Property rights essential to uplift and empower South Africans – IRR

Institute says the threat to such rights are the first major impediment to growth

Property rights essential to the investment and growth needed to uplift and empower South Africans – IRR 

19 August 2020

As long as property rights are under threat, foreign investors will continue bypassing South Africa and putting their money into markets ranging from Ethiopia, Zambia and Nigeria to the United Arab Emirates, the United States and United Kingdom.

Reversing this risk, the Institute of Race Relations (IRR) argues in its latest policy document, Growth & Recovery: A strategy to #GetSAWorking (https://irr.org.za/reports/occasional-reports/growth-recovery-a-strategy-to-getsaworking), can be achieved by abandoning expropriation without compensation (EWC), and increasing protection to foreign investors.

“Taking these steps will send a clear signal that the government is serious about policy reform and attracting the fixed investment needed to drive growth and jobs,” the document says.

Growth & Recovery: A Strategy to #GetSAWorking sets out practicable steps South Africa could take, without incurring any significant cost, to achieve a post-Covid-19 economic recovery, and reach growth levels of 7% by the end of the decade.

The document identifies four key steps to achieving this:

- attracting direct investment
- maintaining and expanding infrastructure
- creating a climate favourable to job creation and
- implementing a programme of widespread economic empowerment instead of elite enrichment

But it identifies the threat to property rights as the first major impediment to growth.

Writes author of the report, IRR Chief of Staff John Endres: “The growing threat to property rights is particularly evident in new laws and policies affecting land and real estate, agriculture, mining, oil and gas, the private security industry, private healthcare and the country’s intellectual property regime. The combined effect of these changes, as we know from our daily experience in consulting to investors, is to deter capital investment by both foreign and domestic investors. Their preference is to put their capital into other markets, including Ethiopia, Zambia, Nigeria, the United Arab Emirates, the United Kingdom, and the United States of America. Only firm action to secure property rights will make it possible to reverse this trend.”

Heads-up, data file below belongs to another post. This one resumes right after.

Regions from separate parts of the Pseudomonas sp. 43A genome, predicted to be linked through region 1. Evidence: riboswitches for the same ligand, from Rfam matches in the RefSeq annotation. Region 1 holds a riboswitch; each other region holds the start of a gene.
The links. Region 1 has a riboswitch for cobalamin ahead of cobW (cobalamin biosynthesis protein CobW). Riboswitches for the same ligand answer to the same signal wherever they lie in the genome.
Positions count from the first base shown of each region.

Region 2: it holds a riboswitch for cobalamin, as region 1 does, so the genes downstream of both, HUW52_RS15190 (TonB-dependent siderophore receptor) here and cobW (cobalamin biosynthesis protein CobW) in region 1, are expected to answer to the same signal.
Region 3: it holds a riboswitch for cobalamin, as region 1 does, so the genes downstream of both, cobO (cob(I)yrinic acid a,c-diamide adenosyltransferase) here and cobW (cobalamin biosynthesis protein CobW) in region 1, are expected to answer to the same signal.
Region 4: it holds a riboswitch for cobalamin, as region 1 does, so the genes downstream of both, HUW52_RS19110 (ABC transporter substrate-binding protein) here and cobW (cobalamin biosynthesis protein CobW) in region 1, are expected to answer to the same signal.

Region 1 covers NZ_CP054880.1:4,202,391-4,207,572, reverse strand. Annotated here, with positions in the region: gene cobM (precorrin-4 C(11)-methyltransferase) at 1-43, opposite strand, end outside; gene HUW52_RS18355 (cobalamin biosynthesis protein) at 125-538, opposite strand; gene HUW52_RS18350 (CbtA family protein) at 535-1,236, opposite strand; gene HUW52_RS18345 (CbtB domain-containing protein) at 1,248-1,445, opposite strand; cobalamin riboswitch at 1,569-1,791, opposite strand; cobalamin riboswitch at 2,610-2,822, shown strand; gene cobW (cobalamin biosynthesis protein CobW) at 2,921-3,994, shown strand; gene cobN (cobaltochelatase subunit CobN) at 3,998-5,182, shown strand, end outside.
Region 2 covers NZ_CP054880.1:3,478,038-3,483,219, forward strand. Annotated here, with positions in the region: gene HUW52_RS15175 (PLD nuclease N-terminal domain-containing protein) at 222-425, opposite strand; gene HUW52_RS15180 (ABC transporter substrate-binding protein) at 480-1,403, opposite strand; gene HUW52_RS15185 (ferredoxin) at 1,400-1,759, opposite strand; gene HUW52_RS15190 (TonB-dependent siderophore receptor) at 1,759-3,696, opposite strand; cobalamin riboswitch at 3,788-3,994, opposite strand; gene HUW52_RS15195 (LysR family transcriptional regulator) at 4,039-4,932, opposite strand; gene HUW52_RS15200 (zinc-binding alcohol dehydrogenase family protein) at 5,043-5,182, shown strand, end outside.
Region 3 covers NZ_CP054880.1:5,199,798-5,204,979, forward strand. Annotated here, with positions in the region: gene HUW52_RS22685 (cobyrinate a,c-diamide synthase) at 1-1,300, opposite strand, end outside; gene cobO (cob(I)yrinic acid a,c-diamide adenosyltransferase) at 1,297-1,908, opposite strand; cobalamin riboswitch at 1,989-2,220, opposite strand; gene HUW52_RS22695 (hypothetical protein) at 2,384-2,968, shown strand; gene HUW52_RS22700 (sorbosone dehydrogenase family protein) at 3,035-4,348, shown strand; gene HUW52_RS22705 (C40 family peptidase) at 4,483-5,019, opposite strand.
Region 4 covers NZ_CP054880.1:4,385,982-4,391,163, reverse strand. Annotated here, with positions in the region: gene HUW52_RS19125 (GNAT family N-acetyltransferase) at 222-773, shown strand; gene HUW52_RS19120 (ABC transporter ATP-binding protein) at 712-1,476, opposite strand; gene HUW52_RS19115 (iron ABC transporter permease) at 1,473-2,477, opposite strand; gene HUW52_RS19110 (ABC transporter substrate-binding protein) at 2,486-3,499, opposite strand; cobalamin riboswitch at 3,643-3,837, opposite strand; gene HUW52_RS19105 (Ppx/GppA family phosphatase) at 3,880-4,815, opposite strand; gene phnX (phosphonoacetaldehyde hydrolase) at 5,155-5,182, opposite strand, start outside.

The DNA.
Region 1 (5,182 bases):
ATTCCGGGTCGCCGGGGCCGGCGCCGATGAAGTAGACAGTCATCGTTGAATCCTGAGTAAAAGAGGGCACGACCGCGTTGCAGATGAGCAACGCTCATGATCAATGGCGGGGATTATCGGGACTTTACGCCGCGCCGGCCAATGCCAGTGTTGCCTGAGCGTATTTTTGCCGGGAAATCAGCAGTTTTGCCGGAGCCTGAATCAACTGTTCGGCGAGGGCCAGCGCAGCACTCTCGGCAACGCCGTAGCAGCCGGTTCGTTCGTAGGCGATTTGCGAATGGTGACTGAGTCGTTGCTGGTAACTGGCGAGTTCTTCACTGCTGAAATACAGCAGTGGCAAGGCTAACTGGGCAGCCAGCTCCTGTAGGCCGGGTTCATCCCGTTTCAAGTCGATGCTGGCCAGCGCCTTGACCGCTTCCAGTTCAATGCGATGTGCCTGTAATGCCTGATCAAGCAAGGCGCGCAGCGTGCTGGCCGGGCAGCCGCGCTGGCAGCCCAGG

To do so, South Africa should

- As a first priority, abandon EWC by scrapping nil compensation clauses, both in the proposed constitutional amendment bill and the Expropriation Bill of 2019B bring the Expropriation Bill into line with the Constitution under a revised bill similar to that put forward by the IRRB and abandon the idea of the state’s taking custodianship of all land, both urban and rural; and
- Rework the Protection of Investment Act of 201J to increase the protection on offer to foreign investors, in particular enter into new Bilateral Investment Treaties (BITs) with major trading and investment partners that incorporate standard provisions found in South Africa’s BITs with countries such as China, Cuba, Iran and Russia.

Said IRR Deputy Head of Policy Hermann Pretorius: “If South Africa cannot attract direct investment, whether domestic or foreign, we cannot hope to achieve real, sustainable economic growth. If this growth cannot be achieved, South Africans cannot hope to see or experience the fundamental and broad upliftment economic growth and prosperity would bring. This simply is not good enough.

“As long as property rights remain under threat from the SACP-ANC government, blinded by ideology, the deadly pandemic of systemic poverty will overwhelm the country and snuff out its potential to become a great emerging economy success story.”

He added: “Let there be no uncertainty: were property rights guaranteed by the government today, we’d immediately see investor sentiment and the economic hopes and opportunities of millions improve.

“If the Tripartite Alliance callously opts not to follow this pro-growth route, no one will fall for its act of playing the victim of global circumstances while simply being unwilling to do the right thing and act in the interests of all South Africans, who are desperate for a real chance to make a living.”

Issued by Hermann Pretorius, IRR Deputy Head of Policy Research, 19 August 2020